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Irony alert! Adobe surges while Apple tanks

December 14, 2012: 12:06 PM ET
Investors are betting that Adobe's transition to cloud software model will be a success.

Investors are betting that Adobe's transition to a cloud software model will be a success.

I'll take tech stocks beginning with the letter A for $800, Alex.

Apple (AAPL) shares were down again on Friday, continuing a miserable couple of weeks for the maker of iEverything. But how's this for a bit of irony? Apple's former software friend Adobe (ADBE) was surging Friday after better-than-expected earnings.

Adobe's stock gained 6% and shares are now up 33% for the year.  Adobe's shares are less than 1% off their 52-week high while Apple has plunged nearly 30% from its 52-week (and also all-time) high.

Adobe and Apple are both up big in 2012. But Adobe has steadily climbed higher while Apple is in the midst of a spectacular pullback

Apple and Adobe were once close partners. After all, they shared a common enemy: Microsoft (MSFT). But as Apple grew from plucky underdog to leader of the tech universe, the relationship between Apple and Adobe began to show strains. That culminated with the now infamous diss of Adobe's Flash by the late Steve Jobs in a 2010 blog post.

Long-term Adobe investors are probably relishing how the tables may be turning on Apple. But it's still a bit curious that Adobe was up so dramatically Friday since its guidance looked pretty weak. Were investors just Photoshopping the forecast and adding their own more bullish outlooks? Traders on StockTwits were debating the Adobe rally Friday.

ThanhVII
$ADBE Horrible guidance, better buy some cheap puts tomorrow.

jmullin9
Do the buyers in $ADBE not see the guidance? Or am i the dunce thats missing something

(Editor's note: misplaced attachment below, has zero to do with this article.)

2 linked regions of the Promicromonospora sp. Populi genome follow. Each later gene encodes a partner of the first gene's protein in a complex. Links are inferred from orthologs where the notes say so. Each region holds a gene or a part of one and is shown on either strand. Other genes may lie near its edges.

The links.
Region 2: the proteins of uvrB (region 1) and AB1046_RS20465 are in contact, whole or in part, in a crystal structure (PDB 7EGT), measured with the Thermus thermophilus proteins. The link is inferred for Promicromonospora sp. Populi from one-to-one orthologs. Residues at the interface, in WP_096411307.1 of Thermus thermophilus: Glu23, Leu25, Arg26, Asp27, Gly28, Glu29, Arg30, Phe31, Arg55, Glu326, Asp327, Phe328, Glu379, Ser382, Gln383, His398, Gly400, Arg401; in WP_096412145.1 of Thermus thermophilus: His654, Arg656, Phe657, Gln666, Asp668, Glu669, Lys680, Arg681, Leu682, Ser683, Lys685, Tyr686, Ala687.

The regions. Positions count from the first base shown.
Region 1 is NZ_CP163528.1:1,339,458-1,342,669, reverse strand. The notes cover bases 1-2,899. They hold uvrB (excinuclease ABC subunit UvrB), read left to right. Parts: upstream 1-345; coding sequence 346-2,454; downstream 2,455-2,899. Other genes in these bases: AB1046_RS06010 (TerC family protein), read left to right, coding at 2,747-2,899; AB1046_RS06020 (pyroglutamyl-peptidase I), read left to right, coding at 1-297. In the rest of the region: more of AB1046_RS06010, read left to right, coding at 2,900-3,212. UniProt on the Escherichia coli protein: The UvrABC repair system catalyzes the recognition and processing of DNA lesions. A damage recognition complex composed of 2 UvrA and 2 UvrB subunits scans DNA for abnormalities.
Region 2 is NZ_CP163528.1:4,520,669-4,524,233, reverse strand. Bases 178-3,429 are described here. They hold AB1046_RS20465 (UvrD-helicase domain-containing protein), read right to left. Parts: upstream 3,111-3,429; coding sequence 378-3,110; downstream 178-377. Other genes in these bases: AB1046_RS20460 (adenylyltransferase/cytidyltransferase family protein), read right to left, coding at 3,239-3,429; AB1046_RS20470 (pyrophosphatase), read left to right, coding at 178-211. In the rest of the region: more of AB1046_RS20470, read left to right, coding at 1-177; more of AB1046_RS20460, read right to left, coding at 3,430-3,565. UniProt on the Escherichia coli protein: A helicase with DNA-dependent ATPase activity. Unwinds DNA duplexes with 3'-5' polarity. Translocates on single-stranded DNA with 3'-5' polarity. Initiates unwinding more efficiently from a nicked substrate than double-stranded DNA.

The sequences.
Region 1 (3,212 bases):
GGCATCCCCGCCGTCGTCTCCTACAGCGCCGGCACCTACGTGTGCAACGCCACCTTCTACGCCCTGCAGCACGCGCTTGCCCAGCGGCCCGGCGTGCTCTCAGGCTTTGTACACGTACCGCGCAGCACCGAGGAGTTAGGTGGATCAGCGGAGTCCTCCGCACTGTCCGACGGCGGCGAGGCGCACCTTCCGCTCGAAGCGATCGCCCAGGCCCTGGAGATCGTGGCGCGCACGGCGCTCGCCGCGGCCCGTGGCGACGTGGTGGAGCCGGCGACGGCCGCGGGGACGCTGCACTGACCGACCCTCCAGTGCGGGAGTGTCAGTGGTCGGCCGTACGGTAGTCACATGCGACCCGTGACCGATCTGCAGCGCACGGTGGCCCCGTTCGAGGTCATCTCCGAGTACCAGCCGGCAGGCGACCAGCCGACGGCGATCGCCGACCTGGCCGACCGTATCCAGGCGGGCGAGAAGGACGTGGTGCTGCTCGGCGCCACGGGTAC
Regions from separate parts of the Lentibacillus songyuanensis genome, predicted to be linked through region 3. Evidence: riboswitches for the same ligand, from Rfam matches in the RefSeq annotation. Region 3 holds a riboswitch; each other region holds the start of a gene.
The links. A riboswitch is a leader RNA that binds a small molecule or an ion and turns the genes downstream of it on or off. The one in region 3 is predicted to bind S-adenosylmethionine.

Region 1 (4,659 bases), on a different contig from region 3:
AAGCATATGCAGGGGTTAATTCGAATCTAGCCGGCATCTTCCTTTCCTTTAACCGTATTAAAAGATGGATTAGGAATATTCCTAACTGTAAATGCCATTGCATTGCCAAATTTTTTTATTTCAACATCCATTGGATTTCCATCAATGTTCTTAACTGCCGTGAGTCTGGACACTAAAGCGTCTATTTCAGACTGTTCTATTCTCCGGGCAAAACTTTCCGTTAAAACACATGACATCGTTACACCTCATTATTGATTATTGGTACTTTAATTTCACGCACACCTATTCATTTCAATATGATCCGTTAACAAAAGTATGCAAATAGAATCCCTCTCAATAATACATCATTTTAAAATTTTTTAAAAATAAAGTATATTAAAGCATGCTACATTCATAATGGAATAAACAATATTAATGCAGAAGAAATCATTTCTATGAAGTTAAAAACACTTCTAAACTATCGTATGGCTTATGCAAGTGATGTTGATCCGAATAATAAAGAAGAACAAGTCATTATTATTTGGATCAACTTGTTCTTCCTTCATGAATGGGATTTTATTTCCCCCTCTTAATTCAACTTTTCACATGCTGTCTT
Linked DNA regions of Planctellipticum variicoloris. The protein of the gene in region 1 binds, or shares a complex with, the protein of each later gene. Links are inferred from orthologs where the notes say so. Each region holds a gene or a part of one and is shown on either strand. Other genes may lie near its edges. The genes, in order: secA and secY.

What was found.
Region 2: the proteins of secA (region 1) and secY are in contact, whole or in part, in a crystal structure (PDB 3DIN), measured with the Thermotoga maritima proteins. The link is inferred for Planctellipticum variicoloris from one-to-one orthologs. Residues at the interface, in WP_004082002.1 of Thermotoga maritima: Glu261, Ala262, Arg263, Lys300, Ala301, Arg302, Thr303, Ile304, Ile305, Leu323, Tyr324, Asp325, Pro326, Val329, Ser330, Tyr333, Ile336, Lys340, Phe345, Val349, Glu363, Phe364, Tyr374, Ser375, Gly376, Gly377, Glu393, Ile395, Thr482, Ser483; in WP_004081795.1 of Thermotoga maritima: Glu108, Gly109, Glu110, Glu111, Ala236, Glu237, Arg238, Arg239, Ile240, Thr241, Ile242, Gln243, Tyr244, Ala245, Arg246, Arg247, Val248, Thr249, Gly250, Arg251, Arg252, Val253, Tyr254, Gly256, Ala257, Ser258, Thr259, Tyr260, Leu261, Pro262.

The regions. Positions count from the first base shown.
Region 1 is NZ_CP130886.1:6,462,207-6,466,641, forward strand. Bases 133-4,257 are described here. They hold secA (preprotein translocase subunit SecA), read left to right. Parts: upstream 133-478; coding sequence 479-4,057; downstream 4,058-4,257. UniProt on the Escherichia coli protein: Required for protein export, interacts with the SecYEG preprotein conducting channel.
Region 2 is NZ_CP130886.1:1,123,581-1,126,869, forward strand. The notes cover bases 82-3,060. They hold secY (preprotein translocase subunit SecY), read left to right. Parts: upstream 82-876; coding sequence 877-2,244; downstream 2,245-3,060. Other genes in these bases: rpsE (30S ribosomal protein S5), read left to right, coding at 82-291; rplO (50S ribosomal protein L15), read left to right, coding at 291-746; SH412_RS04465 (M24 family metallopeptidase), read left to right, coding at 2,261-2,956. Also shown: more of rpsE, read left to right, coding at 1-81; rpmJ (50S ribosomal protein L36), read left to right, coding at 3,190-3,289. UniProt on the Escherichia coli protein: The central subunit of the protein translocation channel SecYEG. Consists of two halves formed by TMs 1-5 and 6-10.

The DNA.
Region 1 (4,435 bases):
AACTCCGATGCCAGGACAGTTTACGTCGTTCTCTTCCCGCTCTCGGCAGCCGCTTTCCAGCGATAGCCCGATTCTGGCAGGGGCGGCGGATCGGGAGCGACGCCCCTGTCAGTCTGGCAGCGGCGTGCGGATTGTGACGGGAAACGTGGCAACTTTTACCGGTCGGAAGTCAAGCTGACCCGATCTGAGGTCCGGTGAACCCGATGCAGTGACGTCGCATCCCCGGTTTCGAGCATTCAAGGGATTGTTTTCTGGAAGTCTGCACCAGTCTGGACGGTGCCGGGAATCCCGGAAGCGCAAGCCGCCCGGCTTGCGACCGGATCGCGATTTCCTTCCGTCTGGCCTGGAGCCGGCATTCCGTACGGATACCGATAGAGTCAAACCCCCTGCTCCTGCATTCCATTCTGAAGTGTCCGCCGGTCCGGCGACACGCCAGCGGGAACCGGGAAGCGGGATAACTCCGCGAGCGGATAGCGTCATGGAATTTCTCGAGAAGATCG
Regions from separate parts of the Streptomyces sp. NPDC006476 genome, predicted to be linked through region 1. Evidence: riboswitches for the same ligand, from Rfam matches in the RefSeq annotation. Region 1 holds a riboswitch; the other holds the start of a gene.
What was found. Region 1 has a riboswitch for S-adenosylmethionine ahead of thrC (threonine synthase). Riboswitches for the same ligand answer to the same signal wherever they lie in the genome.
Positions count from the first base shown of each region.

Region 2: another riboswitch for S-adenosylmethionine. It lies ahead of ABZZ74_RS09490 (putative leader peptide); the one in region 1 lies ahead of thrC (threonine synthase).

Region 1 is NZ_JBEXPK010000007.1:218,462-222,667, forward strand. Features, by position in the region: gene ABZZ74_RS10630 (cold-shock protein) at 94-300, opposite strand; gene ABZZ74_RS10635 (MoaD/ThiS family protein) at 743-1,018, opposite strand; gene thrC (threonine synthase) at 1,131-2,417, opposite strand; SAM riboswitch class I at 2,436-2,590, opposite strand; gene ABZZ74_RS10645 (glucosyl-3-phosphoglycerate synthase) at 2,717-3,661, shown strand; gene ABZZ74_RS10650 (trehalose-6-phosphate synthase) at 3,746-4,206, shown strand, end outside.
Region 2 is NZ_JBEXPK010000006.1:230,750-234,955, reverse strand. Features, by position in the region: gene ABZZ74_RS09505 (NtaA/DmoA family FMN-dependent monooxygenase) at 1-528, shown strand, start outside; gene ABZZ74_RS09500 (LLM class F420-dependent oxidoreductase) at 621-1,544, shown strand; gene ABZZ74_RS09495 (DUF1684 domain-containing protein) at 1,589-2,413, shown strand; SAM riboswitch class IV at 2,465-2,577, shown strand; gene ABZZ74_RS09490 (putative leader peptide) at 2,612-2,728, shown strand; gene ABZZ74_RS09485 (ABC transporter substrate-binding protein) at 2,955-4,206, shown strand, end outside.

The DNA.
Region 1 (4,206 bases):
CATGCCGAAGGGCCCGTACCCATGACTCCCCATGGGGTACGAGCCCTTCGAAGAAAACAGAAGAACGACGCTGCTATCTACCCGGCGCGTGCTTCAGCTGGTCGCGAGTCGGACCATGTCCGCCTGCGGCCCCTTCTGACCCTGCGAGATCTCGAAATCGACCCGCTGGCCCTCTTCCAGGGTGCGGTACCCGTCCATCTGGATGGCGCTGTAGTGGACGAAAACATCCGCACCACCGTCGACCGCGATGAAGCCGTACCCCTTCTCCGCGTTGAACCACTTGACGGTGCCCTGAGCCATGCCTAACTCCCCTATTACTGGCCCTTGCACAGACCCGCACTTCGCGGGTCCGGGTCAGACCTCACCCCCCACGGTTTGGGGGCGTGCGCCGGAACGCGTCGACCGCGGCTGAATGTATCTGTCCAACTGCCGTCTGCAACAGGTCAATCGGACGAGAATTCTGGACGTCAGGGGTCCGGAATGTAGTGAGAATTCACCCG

You are not a dunce. I was surprised at first to see that the reaction to Adobe's earnings were so strong. Yes, they topped forecasts for its fiscal fourth quarter.  But Adobe is a momentum stock. It didn't need to merely limp over a low bar. And the guidance appeared to be weak. Sales and profits for the first quarter were below Wall Street's consensus estimates.

But here's the reason investors are excited. Adobe is transitioning from an "old" licensed software model to a cloud model. As customers switch to Web-based subscription versions of Photoshop, Dreamweaver and other products in its Creative Suite, that could hurt revenue and earnings in the short-term but wind up being extremely lucrative in the long-term.

howardlindzon
Like $RAX ...investors are valuing adobe on past biz not wehere they are trying to swim (long $ADBE)

1nvestor
my 1st take on this is that folks are liking the increase in the Subscription model growth. Time will tell $ADBE

If Adobe truly is able to become a successful cloud computing company, it could wind up fetching a much higher valuation. The stock is only trading at about 16 times next year's earnings estimates right now. Cloud darlings Rackspace (RAX) and Salesforcce.com (CRM) are valued at more than 60 and 80 times 2013 earnings forecasts respectively.

Now are those P/E ratios too high? Probably. But it's clear Adobe has room to grow into a higher earnings multiple if its cloud gambit pays off.

And any investor that was betting against Adobe before earnings on Thursday may now be realizing the error of their ways.

mytfine
@jd816$ADBE 16,588,979 shorts standing as of 11/30/12, 6 days to cover."and I'm sure every one one of the will cover tomorrow...

Time for Reader Comment of the Week. I wrote on Tuesday about how rumors of Carl Icahn taking a stake in Hewlett-Packard (HPQ) made sense. Some activist investor might want to start kicking HP's tires. That led to this sarcastic comment.

Ha. Icahn's timing was impeccable with that Netflix (NFLX) investment coming before the Disney (DIS) news . But something tells me he'll want Reed Hastings to do more than just strike new content deals. He's still going to push for Netflix to be sold. Too bad nobody's tightening the screws on HP.

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Paul R. La Monica
Assistant Managing Editor, CNNMoney

Paul R. La Monica is an assistant managing editor at CNNMoney. He is the author of the site's daily column, The Buzz, and also tweets throughout the day about the markets and economy @LaMonicaBuzz. La Monica also oversees the site's economic, markets and technology coverage.

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